Want to Jump-Start the Housing Market? Get Rid of the Realtors!


Okay, okay, that’s not quite the message of a new working paper by Panle Jia Barwick and Parag A. Pathak called “The Costs of Free Entry: An Empirical Study of Real Estate Agents in Greater Boston.” But for those of us who have thought about the Realtor’s role in the housing market, it’s tempting to jump to that conclusion. Here’s the full version of the study, and here’s the abstract:

This paper studies the real estate brokerage industry in Greater Boston, an industry with low entry barriers and substantial turnover. Using a comprehensive dataset of agents and transactions from 1998-2007, we find that entry does not increase sales probabilities or reduce the time it takes for properties to sell, decreases the market share of experienced agents, and leads to a reduction in average service quality.  These empirical patterns motivate an econometric model of the dynamic optimizing behavior of agents that serves as the foundation for simulating counterfactual market structures.  A one-half reduction in the commission rate leads to a 73% increase in the number of houses each agent sells and benefits consumers by about $2 billion.  House price appreciation in the first half of the 2000s accounts for 24% of overall entry and a 31% decline in the number of houses sold by each agent.  Low cost programs that provide information about past agent performance have the potential to  increase overall productivity and generate significant social savings.

And where is all that money going that’s not being spent on home sales? Maybe … the Zillow IPO.

And just for kicks, here’s a clip from the Freakonomics movie in which Levitt and I ask the question: Does your real estate agent really have your best interest in mind?

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  1. Dixon says:

    Can we be clear that this article means real estate agents/brokers generically, not specifically the brand of agents/brokers called the Realtors?

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  2. Enter your name... says:

    I am an agent and I completely appreciate that you can become a little frustrated after dealing with an agent. In my day to day, I come across many agents who seem incompetent, but please keep these two things in mind – i) not all of us are created equal, and ii) Cost is only a factor in the absence of value. If your agent isn’t demonstrating value, fire him (yes you can fire him before the contract expires). Simple as that. My clients rarely take issue with my commission, after I demonstrate how much I can help them gain. Granted up here in Canada, we only charge 4.5% – 5%.

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  3. Mike says:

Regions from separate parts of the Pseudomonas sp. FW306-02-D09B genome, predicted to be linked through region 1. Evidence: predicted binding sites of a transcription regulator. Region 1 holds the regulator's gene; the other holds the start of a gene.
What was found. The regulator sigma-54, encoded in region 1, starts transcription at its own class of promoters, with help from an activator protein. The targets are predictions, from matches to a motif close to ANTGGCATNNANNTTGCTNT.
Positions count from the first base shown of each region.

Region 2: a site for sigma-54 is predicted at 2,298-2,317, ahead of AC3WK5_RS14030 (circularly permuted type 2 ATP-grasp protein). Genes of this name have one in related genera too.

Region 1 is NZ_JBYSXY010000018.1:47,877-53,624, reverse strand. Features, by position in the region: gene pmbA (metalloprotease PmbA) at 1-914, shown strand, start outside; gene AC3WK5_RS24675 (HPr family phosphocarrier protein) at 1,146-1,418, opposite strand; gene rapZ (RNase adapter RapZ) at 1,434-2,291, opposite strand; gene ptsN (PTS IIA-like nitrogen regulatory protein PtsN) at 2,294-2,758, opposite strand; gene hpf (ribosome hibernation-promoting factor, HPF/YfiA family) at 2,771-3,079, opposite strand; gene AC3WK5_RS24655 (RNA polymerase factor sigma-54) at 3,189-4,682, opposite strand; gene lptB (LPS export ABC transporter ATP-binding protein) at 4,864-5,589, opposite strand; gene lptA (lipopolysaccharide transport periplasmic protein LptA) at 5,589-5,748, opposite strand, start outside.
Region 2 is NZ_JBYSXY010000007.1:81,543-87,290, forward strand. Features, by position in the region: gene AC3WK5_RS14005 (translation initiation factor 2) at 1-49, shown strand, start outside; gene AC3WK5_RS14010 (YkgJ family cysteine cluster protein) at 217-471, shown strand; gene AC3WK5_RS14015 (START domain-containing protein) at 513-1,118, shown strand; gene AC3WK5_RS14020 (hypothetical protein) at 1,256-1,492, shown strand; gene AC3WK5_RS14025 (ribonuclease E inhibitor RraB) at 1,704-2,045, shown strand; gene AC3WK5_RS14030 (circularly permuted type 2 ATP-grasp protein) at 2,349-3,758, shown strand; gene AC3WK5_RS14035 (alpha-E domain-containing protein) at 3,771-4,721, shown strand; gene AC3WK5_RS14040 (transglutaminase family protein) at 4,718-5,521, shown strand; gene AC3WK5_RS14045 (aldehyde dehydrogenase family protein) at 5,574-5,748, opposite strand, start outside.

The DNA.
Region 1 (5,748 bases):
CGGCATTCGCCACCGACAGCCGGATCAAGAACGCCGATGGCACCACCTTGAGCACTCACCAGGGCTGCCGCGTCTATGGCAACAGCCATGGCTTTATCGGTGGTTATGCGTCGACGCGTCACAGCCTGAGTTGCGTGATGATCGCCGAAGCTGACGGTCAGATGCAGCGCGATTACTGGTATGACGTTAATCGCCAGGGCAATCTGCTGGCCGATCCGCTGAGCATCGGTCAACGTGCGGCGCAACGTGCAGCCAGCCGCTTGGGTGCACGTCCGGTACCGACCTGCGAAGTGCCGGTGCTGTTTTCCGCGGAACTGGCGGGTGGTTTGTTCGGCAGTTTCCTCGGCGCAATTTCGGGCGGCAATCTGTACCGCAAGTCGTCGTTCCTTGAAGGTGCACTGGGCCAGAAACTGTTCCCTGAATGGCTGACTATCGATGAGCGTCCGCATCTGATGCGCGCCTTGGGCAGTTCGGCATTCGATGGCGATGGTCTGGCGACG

That was a pretty WEAK discussion. In 90% of the listings that we market in my area we do not take the first offer on the house. We market it and hold a Brokers tour and 2 Sunday open houses and set a date for offers usually2 weeks or more AFTER it is listed. If it is priced well it may have several offers at that time and may bid the price higher than list price! If it is priced to high no offers will come and you end upp lowering the price until it sells. Then folks blame the realtor for selling to low?

    You didn’t discuss how many sellers don’t listen to the advice of their realtor and price it way to high and the realtor works many months on it, advertising costs, brochures, showing it, Virtual tours,Gasoline, assistants, office expense, Irate calls from the seller as to why the house is not selling and the realtor is not doing enough yet they won’t adjust the price and they take it off the market becasue they did not GET what they wanted? The realtor worked for free for many months and lost money on it ou tof his pocket. Then later they re-list at a lower price with another realtor and it sells?

    ANother solution is the seller can pay a Realtor an hourly wage to list it at the high price and if it does not sell the home owner has to pay a raltor for his time even if it does not sell? How many would do that? Pay the realtor a fee of $50 per hour if it does not sell. Oh no, they don’t like that but they don’t mind wasting his/her time and pricing it to high. You can’t have it both ways.

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    • Melina Tomson says:

      But it isn’t the consumers fault that agents agree to take listings on commission that are overpriced. That is a poor business decision on the part of the agent. They need to be responsible for that choice. It just means they are unable to evaluate risk well.

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  4. mike says:

    Hidden due to low comment rating. Click here to see.

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  5. MinnItMan says: